Get further into power series using the fascinating Bessel's equation.
By exploring the concept of scale invariance, find the probability that a random piece of real data begins with a 1.
Work with numbers big and small to estimate and calculate various quantities in biological contexts.
Which line graph, equations and physical processes go together?
Estimate these curious quantities sufficiently accurately that you can rank them in order of size
Work with numbers big and small to estimate and calculate various quantities in physical contexts.
This is our collection of tasks on the mathematical theme of 'Population Dynamics' for advanced students and those interested in mathematical modelling.
Many physical constants are only known to a certain accuracy. Explore the numerical error bounds in the mass of water and its constituents.
See how enormously large quantities can cancel out to give a good approximation to the factorial function.
How much energy has gone into warming the planet?
When you change the units, do the numbers get bigger or smaller?
Get some practice using big and small numbers in chemistry.
Was it possible that this dangerous driving penalty was issued in error?
Why MUST these statistical statements probably be at least a little bit wrong?
Invent scenarios which would give rise to these probability density functions.
Use your skill and knowledge to place various scientific lengths in order of size. Can you judge the length of objects with sizes ranging from 1 Angstrom to 1 million km with no wrong attempts?
Work out the numerical values for these physical quantities.
Here are several equations from real life. Can you work out which measurements are possible from each equation?
Which units would you choose best to fit these situations?
Build up the concept of the Taylor series
Are these statistical statements sometimes, always or never true? Or it is impossible to say?
Can you suggest a curve to fit some experimental data? Can you work out where the data might have come from?
The probability that a passenger books a flight and does not turn up is 0.05. For an aeroplane with 400 seats how many tickets can be sold so that only 1% of flights are over-booked?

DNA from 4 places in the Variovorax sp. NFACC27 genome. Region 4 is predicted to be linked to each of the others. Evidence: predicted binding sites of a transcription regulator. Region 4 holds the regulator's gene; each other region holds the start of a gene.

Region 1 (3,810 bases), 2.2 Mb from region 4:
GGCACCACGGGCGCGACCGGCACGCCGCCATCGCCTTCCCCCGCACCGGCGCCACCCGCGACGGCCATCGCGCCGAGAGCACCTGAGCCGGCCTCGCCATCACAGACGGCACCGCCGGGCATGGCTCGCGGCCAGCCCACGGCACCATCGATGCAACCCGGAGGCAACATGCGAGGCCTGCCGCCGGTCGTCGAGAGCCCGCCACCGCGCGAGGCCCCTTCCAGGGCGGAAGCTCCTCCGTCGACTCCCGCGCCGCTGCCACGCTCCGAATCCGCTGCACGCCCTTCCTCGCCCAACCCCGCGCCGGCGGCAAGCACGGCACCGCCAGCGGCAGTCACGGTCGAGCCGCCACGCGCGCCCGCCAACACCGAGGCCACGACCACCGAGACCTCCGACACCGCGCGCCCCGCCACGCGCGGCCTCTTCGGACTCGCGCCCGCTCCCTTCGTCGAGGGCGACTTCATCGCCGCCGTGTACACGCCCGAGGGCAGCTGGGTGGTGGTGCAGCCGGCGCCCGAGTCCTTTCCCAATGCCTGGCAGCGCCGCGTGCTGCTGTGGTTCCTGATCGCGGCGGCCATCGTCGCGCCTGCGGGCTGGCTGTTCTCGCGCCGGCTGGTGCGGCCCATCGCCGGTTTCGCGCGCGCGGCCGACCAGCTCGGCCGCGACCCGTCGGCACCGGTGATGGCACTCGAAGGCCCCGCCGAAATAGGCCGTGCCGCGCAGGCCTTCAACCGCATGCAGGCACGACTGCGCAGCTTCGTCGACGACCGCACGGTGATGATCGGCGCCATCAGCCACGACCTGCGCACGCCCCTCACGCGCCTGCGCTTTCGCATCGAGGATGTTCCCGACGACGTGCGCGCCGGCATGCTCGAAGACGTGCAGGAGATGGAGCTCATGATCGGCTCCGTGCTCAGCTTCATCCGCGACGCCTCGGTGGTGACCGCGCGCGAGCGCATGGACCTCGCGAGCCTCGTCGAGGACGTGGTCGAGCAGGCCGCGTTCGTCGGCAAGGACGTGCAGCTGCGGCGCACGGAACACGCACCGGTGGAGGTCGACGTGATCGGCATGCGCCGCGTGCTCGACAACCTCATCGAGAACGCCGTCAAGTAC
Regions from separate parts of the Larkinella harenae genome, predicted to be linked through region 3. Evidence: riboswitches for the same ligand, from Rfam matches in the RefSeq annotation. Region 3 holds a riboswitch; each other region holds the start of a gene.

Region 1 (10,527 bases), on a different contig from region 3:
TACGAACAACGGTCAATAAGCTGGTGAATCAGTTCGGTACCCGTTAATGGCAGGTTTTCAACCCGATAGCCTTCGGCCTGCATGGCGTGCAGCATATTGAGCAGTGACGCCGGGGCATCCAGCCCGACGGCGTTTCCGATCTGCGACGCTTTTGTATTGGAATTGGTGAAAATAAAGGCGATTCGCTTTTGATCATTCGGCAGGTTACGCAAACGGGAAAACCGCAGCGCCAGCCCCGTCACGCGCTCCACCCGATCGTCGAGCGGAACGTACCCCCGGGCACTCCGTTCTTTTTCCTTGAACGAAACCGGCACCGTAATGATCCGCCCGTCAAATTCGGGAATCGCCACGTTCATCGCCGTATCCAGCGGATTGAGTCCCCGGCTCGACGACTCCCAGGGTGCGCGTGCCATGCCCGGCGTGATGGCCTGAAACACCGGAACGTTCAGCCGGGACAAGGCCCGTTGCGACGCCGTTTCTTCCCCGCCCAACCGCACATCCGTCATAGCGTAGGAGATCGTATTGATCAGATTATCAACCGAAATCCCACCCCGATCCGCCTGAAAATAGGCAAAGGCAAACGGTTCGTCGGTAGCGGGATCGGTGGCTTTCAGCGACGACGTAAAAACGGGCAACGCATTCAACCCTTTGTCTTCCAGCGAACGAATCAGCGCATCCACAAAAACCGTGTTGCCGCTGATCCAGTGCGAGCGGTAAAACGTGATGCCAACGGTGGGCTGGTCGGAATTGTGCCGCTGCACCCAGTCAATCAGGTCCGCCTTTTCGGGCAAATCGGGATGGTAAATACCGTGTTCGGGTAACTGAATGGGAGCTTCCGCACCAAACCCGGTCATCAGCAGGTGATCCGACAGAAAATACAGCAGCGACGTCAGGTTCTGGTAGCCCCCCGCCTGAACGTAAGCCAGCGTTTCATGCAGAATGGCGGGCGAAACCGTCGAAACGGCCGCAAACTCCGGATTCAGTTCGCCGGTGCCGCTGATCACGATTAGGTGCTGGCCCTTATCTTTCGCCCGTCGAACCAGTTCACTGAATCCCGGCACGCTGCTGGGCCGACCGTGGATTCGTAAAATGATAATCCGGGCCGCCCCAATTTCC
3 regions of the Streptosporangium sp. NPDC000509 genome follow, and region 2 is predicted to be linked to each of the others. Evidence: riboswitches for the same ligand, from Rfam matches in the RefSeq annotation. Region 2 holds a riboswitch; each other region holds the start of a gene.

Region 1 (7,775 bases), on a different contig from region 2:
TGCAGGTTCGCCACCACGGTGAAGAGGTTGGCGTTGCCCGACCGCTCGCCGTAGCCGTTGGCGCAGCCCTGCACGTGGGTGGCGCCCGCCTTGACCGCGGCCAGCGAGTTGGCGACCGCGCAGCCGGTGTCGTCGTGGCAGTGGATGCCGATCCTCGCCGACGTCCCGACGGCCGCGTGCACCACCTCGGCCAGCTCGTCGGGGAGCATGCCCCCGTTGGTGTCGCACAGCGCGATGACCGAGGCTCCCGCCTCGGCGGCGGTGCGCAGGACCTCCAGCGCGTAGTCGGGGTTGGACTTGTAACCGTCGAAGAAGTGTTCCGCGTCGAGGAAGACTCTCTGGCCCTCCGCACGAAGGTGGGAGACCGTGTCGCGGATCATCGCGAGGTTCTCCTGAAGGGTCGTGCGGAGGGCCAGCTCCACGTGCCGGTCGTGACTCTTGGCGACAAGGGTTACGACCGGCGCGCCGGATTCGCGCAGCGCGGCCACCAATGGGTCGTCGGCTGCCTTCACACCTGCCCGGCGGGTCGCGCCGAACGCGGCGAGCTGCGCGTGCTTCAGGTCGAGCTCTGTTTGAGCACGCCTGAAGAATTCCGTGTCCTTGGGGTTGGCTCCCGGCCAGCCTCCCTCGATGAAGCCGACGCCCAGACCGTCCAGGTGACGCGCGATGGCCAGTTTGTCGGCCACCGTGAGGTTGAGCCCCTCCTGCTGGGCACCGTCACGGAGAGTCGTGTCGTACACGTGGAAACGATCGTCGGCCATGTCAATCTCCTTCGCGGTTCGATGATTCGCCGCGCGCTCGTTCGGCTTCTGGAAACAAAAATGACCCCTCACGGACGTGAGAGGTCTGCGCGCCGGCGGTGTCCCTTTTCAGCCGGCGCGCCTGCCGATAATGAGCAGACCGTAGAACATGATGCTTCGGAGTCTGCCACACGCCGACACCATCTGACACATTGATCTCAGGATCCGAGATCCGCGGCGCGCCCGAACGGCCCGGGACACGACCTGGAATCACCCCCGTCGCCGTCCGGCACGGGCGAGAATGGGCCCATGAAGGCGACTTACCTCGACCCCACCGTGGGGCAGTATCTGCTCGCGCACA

Formulate and investigate a simple mathematical model for the design of a table mat.
Explore the possibilities for reaction rates versus concentrations with this non-linear differential equation
Look at the advanced way of viewing sin and cos through their power series.
Explore the meaning behind the algebra and geometry of matrices with these 10 individual problems.
Explore how matrices can fix vectors and vector directions.
Can you sketch these difficult curves, which have uses in mathematical modelling?
Explore the meaning of the scalar and vector cross products and see how the two are related.
Can you make matrices which will fix one lucky vector and crush another to zero?
Explore the properties of matrix transformations with these 10 stimulating questions.
Starting with two basic vector steps, which destinations can you reach on a vector walk?
Use trigonometry to determine whether solar eclipses on earth can be perfect.
Explore the shape of a square after it is transformed by the action of a matrix.
10 graphs of experimental data are given. Can you use a spreadsheet to find algebraic graphs which match them closely, and thus discover the formulae most likely to govern the underlying processes?
Use vectors and matrices to explore the symmetries of crystals.
How do you choose your planting levels to minimise the total loss at harvest time?
Go on a vector walk and determine which points on the walk are closest to the origin.
Which pdfs match the curves?
Which of these infinitely deep vessels will eventually full up?
Make an accurate diagram of the solar system and explore the concept of a grand conjunction.
Explore the relationship between resistance and temperature
This problem explores the biology behind Rudolph's glowing red nose.
Analyse these beautiful biological images and attempt to rank them in size order.
An observer is on top of a lighthouse. How far from the foot of the lighthouse is the horizon that the observer can see?
In Fill Me Up we invited you to sketch graphs as vessels are filled with water. Can you work out the equations of the graphs?
Explore the properties of perspective drawing.
Match the descriptions of physical processes to these differential equations.
In this short problem, try to find the location of the roots of some unusual functions by finding where they change sign.